The Hotel Windsor is a luxury hotel in Melbourne, Victoria, Australia. Opened in 1884, the Windsor is notable for being Melbourne’s only surviving purpose-built “grand” Victorian era hotel. . . . The original hotel was built by shipping magnate George Nipper and designed by Charles Webb in a broadly Renaissance Revival style and was completed in 1884, and named “The Grand”. However, Nipper soon sold the building, in 1886, to the a company headed by James Munro and James Balfour. Munro was a politician and the leader of the temperance movement in Victoria, who famously burnt the hotel’s liquor licence in public and operated the hotel as a coffee palace, now renamed the “Grand Coffee Palace”. The building was soon more than doubled in size in 1888, by adding the central section and the north wing, matching the original building, the now internal north wing, and extending the rear wing, all designed again by Charles Webb. Notable features of the expanded hotel included the ballroom, the impressive main staircase, the distinctive twin mansard roofed towers in the Second Empire style, and the stone sculpture, attributed to John Simpson Mackennal, over the main entrance with male female figures known as ‘Peace and Plenty’ reclining over the English and Australian Coat of Arms.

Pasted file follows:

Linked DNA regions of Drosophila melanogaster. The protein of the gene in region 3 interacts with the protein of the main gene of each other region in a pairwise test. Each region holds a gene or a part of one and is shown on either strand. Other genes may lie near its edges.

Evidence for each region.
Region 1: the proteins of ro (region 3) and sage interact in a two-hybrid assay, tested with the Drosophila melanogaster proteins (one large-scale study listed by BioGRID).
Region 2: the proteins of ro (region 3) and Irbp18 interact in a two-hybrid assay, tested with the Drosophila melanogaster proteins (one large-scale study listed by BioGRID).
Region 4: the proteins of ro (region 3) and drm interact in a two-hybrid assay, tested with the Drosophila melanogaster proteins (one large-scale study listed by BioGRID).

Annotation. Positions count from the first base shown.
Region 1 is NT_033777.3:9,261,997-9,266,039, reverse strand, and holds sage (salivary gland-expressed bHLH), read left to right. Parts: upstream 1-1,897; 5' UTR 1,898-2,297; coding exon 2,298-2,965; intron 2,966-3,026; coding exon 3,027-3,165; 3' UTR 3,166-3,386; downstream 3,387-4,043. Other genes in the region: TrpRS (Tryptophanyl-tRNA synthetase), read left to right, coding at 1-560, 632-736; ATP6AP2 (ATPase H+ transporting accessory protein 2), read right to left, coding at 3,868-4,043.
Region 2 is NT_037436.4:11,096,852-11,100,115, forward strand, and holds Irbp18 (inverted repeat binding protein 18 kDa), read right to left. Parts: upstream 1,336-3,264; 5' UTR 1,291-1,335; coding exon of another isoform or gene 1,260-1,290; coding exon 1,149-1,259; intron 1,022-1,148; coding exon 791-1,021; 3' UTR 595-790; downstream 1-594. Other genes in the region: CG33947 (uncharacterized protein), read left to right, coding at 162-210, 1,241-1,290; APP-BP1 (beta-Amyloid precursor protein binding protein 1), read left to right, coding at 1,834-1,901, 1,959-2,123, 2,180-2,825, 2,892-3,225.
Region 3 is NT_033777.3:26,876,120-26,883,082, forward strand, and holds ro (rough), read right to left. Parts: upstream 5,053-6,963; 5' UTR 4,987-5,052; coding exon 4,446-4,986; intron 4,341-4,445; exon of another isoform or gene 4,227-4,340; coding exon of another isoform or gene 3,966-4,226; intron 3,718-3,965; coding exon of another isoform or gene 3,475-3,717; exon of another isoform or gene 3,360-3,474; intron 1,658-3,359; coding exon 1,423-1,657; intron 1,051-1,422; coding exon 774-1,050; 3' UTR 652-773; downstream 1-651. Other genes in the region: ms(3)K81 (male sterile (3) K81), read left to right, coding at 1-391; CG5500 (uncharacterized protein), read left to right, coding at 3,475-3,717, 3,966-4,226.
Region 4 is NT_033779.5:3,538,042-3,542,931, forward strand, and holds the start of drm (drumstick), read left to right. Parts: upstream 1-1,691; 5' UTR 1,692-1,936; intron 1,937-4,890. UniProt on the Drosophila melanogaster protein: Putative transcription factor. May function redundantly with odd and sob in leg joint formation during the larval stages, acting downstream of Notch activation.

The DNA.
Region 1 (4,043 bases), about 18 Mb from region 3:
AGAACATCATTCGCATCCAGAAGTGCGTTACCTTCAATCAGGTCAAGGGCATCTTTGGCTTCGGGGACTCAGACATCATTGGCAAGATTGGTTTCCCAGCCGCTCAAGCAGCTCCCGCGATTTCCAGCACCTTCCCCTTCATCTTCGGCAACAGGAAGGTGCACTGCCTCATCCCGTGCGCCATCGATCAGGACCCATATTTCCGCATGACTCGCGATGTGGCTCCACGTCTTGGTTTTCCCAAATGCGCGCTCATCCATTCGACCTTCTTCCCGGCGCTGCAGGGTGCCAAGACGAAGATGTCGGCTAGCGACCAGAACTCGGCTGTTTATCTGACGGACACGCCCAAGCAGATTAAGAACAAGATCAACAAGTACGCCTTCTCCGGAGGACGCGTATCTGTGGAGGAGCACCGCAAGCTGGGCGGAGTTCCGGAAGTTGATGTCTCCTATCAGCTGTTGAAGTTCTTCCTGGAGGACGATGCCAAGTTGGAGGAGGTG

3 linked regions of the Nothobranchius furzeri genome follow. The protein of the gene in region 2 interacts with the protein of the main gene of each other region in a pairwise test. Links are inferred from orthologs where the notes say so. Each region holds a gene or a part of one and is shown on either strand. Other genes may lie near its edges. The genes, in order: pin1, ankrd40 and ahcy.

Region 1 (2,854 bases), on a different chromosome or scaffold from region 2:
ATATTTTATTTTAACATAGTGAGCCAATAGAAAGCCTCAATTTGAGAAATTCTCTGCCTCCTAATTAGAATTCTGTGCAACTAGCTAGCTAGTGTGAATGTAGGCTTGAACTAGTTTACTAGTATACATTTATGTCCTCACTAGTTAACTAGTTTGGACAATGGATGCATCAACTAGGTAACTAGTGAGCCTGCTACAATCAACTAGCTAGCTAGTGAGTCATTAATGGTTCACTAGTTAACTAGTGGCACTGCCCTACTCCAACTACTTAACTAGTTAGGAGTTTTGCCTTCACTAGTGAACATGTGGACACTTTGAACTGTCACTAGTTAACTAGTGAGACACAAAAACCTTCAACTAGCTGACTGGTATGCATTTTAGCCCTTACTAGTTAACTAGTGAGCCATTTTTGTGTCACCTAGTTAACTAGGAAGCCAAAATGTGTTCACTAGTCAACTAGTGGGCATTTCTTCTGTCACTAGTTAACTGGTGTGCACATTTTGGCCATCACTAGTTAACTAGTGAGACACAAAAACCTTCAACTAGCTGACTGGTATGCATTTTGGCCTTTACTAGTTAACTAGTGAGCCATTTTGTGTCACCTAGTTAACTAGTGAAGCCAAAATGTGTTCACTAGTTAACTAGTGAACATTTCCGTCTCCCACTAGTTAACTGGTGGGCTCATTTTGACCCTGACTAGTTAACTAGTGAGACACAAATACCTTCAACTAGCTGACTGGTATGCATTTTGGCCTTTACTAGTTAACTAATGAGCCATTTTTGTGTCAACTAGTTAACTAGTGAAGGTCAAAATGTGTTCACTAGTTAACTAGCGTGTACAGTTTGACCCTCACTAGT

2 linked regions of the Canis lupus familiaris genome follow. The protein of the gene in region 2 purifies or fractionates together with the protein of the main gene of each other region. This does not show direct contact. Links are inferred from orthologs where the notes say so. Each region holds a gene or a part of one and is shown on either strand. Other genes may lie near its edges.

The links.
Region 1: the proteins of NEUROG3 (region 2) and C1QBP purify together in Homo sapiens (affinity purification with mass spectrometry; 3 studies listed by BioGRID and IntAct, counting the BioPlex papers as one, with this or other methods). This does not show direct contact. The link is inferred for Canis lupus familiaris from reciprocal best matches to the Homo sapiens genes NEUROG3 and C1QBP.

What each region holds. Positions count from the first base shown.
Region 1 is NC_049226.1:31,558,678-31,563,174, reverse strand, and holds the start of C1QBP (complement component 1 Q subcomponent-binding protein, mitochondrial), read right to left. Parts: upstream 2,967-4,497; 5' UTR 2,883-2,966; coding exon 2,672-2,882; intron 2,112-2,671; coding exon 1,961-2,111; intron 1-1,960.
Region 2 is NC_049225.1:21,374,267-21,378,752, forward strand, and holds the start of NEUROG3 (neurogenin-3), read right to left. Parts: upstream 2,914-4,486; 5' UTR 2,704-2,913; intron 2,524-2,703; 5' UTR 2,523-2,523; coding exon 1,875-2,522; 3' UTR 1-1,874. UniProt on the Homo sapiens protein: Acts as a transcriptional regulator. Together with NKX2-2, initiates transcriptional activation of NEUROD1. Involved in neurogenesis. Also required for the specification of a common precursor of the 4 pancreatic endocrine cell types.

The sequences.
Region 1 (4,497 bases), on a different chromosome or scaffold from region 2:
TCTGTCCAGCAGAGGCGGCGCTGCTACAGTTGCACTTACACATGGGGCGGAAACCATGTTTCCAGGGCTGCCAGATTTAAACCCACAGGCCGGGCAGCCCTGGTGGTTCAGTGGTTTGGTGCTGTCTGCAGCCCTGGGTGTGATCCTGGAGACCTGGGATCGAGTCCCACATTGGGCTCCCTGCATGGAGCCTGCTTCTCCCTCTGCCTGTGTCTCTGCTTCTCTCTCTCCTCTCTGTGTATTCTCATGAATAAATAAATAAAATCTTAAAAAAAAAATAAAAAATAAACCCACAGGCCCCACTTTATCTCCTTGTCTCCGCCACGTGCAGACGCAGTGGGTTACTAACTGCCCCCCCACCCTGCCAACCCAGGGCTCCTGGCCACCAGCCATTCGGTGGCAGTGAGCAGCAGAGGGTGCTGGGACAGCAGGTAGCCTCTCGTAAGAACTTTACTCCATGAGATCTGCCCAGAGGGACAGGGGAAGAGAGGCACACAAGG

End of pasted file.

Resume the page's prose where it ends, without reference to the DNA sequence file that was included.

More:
On 3 June 1923, with renovations complete, the hotel hosted a luncheon attended by His Royal Highness, The Prince of Wales. In honour of this occasion, the hotel was appropriately renamed The Windsor.
The Hotel Windsor